Friday the Chicago architecture show opened at the Musee D'Orsay, and we were among the favored few thousand to have tickets to the morning opening. A less exclusive afternoon opening was still by invitation only. The morning opening was delayed a few minutes until a couple of particularly special guests arrived: the French minister of culture and Governor Thompson of Illinois. A delicious buffet lunch in the museum was served for a select hundred or so of us. It included another fudge course. Much to our mutual surprise, I found Paul McCurry there; he is a fellow former president of the Cliff Dwellers and was a guest of his son-in-law Stanley Tigerman, a speaker at a seminar given in connection with the show. After lunch Luigi showed me much of the rest of the museum, which includes most of the French Impressionist paintings belonging to the French museum system. Located in a building that used to be a magnificent railroad station with lots of fancy structural steel showing, the museum itself is well worth looking at.

There was a cocktail reception at the residence of the American ambassador for much the same bunch we had seen at lunch, including all those who had been at dinner with us the previous evening.

Saturday we wandered about Paris; Sunday morning I caught an 8:00 train to St. Malo leaving Luigi with the hotel bill. She then took the train to Orly and then flew back to Chicago.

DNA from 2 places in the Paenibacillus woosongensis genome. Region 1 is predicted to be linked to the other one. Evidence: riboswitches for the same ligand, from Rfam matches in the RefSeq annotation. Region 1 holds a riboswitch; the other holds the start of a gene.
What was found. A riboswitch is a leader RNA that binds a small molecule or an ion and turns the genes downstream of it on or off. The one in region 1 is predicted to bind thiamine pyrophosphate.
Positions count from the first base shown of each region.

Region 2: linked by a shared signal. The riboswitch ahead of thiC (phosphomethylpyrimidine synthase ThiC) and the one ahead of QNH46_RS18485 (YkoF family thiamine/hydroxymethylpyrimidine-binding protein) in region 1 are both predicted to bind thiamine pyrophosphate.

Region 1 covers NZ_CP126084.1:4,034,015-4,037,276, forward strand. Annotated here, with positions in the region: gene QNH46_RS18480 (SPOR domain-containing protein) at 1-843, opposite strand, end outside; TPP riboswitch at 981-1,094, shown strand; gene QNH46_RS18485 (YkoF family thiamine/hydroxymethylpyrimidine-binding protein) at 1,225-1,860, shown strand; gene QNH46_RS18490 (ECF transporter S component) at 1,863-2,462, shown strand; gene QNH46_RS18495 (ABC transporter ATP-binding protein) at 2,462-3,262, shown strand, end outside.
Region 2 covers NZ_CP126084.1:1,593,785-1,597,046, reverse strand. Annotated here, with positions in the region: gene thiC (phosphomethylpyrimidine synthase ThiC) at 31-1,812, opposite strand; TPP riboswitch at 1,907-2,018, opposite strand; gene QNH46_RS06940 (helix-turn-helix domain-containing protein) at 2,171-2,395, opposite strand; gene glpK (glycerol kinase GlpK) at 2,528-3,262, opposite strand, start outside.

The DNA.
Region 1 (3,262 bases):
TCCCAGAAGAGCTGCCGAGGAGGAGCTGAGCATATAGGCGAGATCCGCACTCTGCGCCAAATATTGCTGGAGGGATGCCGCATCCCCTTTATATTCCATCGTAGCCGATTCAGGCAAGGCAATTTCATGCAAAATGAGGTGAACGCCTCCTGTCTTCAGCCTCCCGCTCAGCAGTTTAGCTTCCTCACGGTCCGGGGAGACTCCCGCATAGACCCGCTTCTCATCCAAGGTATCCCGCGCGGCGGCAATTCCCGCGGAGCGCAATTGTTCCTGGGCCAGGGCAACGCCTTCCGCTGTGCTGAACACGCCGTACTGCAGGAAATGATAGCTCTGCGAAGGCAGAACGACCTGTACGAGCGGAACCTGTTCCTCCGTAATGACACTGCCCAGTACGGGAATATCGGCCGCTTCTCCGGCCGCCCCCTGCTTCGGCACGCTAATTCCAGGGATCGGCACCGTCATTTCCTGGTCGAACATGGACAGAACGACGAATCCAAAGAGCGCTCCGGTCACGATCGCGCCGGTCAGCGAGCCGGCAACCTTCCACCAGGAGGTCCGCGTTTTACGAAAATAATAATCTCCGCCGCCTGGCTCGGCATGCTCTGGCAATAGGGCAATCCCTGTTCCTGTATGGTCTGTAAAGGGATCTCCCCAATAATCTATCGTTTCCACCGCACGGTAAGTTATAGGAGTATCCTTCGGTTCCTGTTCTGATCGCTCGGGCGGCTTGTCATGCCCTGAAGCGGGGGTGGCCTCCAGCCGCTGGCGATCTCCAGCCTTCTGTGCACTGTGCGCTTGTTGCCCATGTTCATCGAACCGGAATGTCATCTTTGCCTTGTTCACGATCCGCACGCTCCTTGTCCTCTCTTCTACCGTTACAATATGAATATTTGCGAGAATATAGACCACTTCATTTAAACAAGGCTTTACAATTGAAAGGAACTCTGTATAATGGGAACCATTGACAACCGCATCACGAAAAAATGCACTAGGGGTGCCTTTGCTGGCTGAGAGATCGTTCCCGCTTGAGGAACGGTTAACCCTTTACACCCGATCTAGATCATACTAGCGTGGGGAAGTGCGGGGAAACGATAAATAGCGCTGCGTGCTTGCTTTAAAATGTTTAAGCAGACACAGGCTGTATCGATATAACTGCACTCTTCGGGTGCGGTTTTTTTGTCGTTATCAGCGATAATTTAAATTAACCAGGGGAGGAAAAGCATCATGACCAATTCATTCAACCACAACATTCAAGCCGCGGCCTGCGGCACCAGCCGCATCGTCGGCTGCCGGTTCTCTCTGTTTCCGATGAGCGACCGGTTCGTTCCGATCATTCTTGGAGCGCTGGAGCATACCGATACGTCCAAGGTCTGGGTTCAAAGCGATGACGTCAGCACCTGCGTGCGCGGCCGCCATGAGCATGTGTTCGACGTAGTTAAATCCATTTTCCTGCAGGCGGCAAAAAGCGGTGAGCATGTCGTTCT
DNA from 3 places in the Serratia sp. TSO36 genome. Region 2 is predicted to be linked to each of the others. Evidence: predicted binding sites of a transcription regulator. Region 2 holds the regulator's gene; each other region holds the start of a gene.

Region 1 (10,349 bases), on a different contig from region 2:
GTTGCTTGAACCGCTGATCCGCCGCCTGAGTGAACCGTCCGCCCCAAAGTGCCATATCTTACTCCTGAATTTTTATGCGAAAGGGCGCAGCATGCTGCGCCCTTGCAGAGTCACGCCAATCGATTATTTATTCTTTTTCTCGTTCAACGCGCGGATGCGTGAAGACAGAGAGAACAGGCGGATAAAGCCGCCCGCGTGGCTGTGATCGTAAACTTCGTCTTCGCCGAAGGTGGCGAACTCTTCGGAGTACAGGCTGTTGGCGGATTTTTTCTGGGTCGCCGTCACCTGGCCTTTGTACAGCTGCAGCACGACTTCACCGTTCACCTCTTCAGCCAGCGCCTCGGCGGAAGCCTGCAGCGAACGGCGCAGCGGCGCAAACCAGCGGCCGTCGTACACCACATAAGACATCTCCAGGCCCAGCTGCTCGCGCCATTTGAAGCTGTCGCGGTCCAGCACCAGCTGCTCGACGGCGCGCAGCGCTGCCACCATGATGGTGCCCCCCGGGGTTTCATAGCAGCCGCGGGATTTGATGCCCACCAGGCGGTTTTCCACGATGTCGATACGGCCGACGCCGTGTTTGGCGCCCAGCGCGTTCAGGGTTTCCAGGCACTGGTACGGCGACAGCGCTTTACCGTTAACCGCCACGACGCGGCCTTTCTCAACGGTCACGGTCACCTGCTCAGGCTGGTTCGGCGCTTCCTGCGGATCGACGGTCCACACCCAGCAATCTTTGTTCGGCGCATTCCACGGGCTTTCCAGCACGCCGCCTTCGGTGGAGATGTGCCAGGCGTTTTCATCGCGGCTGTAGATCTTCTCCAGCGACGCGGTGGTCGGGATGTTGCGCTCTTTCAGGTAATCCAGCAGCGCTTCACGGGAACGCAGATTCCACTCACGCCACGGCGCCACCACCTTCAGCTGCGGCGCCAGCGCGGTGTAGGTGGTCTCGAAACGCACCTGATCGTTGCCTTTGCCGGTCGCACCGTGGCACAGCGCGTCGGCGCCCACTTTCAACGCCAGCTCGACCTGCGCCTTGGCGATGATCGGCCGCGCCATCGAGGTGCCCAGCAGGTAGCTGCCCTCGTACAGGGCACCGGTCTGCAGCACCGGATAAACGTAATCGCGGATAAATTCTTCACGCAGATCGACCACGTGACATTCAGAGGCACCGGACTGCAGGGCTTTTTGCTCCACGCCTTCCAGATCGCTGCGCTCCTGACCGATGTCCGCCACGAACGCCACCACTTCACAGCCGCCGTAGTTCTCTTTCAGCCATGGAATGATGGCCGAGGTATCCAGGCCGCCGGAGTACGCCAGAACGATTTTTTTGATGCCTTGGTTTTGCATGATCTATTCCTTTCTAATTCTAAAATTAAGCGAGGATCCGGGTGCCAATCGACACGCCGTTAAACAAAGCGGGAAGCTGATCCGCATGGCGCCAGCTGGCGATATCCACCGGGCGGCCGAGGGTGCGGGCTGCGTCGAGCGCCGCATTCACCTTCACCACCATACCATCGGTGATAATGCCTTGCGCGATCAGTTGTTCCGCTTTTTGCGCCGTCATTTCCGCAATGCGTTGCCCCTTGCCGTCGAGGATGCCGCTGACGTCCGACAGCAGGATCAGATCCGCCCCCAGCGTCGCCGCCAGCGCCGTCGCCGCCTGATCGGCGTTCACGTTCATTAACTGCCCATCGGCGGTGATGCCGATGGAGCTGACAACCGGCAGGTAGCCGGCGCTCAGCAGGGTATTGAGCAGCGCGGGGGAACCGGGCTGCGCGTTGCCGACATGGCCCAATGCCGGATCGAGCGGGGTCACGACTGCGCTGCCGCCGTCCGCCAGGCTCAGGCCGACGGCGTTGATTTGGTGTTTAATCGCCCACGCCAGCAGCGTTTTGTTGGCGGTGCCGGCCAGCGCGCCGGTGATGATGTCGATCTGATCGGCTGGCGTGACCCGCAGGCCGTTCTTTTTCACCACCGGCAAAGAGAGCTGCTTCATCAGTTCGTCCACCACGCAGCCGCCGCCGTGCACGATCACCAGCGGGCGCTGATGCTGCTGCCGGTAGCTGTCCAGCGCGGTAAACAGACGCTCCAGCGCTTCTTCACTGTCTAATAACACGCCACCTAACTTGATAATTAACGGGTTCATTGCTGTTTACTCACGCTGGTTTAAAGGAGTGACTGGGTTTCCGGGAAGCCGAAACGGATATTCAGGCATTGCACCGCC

St. Malo is on the north coast of Brittany, a few dozen kilometers west of the base of the thumb. It is an old walled city on a bulbous peninsula, very picturesque with narrow winding streets and stone buildings. It also has very good seafood, as does most of Brittany. I ordered an assortment of seafood and got one large crab, half a dozen large shrimp or prawns, scores of prawns of three different sizes, three sizes of snails including three or for about half the size of my fist and a few miscellaneous oysters, clams and mussels. I visited the local market and noticed several dressed rabbits without the paws attached. Traditionally at least one paw is left on to show that the animal is really a rabbit and not a cat. As I left the market I saw and heard a woman anxiously asking if anyone had seen her pet cat.

On Wednesday, October 7, I took the ferry from St. Malo to Portsmouth. The nine-hour crossing was rough and rainy; indeed the rain continued for the rest of the week. Going through customs took a long time, and I caught the 9:00 train to London, arriving there about 11:00.

While in London I bought a pair of proper British shooting breeches (tweed nickers) and saw the musical Les Miserables. It was a very good show indeed, and I would have enjoyed it even more had I not been in the third balcony where I couldn't hear or see well. Most of the 13 of us who were going shooting met at the Chesterfield Hotel and all of us took the train to Norwich on Sunday. We were met by Peter Darley, the owner of St. Mary's Hotel and Country Club, who drove us out to Happisburgh with a stop at Utting's Gun Company in Norwich for me to rent a shotgun and others to buy whatever items of shooting gear they may might have failed to bring with them. On the way, he mentioned that "Happisburgh" is pronounced "Hayesboro."